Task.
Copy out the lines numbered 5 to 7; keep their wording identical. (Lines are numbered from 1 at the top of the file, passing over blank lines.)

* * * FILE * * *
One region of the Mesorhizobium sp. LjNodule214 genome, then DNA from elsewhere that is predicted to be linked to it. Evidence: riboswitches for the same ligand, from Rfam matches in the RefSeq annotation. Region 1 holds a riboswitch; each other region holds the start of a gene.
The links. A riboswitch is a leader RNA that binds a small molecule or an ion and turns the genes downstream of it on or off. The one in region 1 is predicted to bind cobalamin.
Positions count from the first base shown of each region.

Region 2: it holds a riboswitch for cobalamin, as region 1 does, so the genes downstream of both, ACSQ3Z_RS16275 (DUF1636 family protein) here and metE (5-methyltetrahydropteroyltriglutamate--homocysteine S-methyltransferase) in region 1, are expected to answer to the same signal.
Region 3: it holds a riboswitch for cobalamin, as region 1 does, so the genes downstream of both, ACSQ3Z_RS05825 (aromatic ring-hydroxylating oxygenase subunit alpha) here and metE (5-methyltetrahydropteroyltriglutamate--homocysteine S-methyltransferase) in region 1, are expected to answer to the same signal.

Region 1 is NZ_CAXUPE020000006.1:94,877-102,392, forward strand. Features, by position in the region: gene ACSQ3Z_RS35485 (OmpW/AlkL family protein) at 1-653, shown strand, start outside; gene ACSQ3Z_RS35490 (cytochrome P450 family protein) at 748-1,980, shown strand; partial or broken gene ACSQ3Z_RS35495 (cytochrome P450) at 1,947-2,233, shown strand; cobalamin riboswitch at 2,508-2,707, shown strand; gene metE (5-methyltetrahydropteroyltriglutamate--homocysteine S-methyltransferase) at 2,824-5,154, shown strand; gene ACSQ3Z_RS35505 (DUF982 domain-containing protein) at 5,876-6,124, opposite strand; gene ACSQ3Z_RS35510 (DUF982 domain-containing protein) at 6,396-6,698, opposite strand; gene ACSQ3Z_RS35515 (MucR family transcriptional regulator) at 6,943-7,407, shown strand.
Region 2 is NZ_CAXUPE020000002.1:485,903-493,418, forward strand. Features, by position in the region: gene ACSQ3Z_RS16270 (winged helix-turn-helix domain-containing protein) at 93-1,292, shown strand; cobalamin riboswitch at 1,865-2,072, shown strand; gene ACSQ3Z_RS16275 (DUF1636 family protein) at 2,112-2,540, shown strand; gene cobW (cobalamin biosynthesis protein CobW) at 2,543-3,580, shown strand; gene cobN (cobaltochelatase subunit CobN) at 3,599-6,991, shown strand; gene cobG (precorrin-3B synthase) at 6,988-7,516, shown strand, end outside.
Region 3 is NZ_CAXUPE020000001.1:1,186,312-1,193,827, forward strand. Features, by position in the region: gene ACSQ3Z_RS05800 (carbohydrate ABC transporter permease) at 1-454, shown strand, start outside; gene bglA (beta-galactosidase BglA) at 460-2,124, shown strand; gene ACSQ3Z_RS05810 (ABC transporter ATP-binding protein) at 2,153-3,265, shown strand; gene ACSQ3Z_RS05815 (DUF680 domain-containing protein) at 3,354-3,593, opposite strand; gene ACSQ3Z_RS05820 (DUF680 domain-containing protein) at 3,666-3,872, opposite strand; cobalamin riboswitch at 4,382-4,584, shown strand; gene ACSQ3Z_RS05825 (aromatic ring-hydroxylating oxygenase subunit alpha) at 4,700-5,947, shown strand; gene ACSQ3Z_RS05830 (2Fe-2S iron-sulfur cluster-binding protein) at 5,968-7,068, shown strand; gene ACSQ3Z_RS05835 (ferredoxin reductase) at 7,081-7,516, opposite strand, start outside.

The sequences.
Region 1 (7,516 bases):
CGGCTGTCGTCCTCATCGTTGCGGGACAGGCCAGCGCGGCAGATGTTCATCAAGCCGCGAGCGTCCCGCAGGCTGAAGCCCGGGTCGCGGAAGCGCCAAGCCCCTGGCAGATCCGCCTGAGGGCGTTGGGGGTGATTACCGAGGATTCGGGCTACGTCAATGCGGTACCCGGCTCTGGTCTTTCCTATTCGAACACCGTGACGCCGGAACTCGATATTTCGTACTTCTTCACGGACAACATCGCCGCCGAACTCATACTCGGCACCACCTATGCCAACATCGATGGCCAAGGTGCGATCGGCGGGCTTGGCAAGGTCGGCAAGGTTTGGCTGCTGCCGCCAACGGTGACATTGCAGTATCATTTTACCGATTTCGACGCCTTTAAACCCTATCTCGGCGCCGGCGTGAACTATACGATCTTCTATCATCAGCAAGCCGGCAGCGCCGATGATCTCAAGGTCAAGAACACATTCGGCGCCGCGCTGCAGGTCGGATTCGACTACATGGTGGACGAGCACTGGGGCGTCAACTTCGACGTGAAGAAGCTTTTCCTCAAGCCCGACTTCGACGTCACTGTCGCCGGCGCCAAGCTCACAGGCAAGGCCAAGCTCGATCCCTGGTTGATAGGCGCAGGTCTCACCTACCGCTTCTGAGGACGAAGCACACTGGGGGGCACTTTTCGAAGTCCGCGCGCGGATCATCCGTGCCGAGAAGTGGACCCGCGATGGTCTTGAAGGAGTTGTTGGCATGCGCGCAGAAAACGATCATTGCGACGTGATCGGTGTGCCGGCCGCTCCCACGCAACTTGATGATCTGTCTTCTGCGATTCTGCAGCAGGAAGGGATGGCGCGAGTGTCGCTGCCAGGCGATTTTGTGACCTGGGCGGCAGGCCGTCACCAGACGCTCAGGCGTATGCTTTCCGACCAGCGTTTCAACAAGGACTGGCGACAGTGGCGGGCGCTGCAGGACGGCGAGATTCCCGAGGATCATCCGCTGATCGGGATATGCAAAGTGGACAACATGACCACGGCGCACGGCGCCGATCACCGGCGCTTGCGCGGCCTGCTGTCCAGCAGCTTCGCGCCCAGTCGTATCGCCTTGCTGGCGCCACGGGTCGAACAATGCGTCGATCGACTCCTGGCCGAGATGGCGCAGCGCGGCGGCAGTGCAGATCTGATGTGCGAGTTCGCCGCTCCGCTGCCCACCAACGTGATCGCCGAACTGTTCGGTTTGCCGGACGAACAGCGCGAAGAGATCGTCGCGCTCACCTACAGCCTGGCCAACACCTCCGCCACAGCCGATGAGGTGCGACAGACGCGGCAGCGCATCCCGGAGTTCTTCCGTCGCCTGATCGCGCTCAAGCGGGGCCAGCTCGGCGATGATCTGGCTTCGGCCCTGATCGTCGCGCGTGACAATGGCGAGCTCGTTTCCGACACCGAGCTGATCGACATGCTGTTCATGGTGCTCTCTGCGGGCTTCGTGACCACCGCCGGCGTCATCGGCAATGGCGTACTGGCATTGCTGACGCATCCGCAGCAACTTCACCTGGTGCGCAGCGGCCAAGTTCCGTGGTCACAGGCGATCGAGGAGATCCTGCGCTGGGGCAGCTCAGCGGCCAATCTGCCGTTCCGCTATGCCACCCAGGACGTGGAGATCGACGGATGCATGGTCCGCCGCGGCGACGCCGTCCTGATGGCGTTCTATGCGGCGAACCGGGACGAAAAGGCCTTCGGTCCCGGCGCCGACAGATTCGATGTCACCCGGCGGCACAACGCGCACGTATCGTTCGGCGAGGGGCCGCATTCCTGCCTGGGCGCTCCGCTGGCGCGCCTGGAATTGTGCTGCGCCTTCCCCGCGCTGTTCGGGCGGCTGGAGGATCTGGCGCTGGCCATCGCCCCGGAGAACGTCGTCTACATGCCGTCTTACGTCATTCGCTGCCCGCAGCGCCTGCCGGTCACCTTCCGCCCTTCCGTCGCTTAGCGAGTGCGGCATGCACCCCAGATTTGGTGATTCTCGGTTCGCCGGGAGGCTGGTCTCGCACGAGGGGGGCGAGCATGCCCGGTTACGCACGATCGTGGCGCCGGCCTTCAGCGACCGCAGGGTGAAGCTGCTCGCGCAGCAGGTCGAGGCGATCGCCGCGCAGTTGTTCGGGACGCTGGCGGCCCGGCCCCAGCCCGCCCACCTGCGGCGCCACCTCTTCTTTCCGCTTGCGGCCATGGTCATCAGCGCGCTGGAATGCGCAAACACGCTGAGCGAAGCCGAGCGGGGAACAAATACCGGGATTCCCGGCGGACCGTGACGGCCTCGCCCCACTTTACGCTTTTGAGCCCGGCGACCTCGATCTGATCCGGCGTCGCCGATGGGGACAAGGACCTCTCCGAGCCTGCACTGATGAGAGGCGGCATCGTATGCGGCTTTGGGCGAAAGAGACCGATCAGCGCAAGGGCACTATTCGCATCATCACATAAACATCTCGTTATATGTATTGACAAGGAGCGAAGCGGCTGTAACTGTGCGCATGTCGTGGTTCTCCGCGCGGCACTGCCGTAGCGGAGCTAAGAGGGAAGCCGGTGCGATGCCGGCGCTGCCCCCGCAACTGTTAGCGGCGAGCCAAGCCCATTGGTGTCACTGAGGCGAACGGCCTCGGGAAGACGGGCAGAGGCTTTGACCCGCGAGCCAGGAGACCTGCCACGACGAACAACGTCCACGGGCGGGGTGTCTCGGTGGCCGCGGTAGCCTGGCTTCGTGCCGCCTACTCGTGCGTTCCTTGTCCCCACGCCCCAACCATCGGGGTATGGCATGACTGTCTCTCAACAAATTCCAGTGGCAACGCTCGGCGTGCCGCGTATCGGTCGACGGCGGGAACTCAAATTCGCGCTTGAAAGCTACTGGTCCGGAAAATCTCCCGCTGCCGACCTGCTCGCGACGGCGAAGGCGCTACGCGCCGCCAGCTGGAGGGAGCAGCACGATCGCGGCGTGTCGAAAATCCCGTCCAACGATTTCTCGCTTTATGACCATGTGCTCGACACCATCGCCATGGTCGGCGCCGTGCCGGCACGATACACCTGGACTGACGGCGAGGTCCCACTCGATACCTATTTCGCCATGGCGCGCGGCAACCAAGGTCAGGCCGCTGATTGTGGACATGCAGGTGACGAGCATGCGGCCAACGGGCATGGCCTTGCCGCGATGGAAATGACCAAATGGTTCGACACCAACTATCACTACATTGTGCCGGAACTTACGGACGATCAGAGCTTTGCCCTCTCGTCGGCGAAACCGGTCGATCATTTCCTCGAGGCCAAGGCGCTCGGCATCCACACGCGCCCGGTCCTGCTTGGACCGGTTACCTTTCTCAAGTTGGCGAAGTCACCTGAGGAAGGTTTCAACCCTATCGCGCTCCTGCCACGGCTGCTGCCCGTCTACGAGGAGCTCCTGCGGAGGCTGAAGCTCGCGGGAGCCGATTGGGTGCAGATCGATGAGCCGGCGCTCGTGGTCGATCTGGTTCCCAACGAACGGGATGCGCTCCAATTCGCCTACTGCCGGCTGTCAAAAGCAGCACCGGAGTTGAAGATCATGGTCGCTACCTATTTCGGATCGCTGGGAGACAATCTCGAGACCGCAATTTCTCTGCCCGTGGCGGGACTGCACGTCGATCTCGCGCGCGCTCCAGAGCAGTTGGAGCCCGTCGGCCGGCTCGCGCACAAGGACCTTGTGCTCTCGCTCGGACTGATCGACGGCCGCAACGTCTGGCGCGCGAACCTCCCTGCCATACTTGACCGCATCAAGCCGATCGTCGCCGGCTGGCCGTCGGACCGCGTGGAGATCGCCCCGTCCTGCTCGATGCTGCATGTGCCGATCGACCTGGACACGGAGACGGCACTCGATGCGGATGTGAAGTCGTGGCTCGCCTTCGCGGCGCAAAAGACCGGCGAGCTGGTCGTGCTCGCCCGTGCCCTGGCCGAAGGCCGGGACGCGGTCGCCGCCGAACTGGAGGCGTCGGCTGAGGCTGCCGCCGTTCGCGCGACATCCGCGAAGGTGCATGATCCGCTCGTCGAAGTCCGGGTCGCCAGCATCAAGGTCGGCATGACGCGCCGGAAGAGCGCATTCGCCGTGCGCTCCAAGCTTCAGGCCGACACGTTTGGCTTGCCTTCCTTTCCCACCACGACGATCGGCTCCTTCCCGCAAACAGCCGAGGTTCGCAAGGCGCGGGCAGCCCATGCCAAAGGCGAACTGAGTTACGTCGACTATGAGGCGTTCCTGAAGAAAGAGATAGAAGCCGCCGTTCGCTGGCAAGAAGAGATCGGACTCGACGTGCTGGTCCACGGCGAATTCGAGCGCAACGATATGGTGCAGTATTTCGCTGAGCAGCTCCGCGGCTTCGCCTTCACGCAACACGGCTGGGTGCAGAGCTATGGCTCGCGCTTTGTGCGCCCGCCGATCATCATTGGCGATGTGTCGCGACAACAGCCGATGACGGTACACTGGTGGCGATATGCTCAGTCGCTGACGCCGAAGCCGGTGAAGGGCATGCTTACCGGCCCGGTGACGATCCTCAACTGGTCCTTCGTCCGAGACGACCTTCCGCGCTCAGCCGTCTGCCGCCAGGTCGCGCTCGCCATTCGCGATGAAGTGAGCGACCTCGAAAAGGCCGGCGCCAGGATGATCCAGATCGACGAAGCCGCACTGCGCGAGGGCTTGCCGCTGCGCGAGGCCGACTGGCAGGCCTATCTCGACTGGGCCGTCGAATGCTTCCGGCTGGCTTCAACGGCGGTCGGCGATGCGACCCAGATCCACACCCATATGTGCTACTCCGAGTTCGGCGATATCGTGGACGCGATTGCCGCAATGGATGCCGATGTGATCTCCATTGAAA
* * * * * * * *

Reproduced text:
Region 3: it holds a riboswitch for cobalamin, as region 1 does, so the genes downstream of both, ACSQ3Z_RS05825 (aromatic ring-hydroxylating oxygenase subunit alpha) here and metE (5-methyltetrahydropteroyltriglutamate--homocysteine S-methyltransferase) in region 1, are expected to answer to the same signal.

Region 1 is NZ_CAXUPE020000006.1:94,877-102,392, forward strand. Features, by position in the region: gene ACSQ3Z_RS35485 (OmpW/AlkL family protein) at 1-653, shown strand, start outside; gene ACSQ3Z_RS35490 (cytochrome P450 family protein) at 748-1,980, shown strand; partial or broken gene ACSQ3Z_RS35495 (cytochrome P450) at 1,947-2,233, shown strand; cobalamin riboswitch at 2,508-2,707, shown strand; gene metE (5-methyltetrahydropteroyltriglutamate--homocysteine S-methyltransferase) at 2,824-5,154, shown strand; gene ACSQ3Z_RS35505 (DUF982 domain-containing protein) at 5,876-6,124, opposite strand; gene ACSQ3Z_RS35510 (DUF982 domain-containing protein) at 6,396-6,698, opposite strand; gene ACSQ3Z_RS35515 (MucR family transcriptional regulator) at 6,943-7,407, shown strand.
Region 2 is NZ_CAXUPE020000002.1:485,903-493,418, forward strand. Features, by position in the region: gene ACSQ3Z_RS16270 (winged helix-turn-helix domain-containing protein) at 93-1,292, shown strand; cobalamin riboswitch at 1,865-2,072, shown strand; gene ACSQ3Z_RS16275 (DUF1636 family protein) at 2,112-2,540, shown strand; gene cobW (cobalamin biosynthesis protein CobW) at 2,543-3,580, shown strand; gene cobN (cobaltochelatase subunit CobN) at 3,599-6,991, shown strand; gene cobG (precorrin-3B synthase) at 6,988-7,516, shown strand, end outside.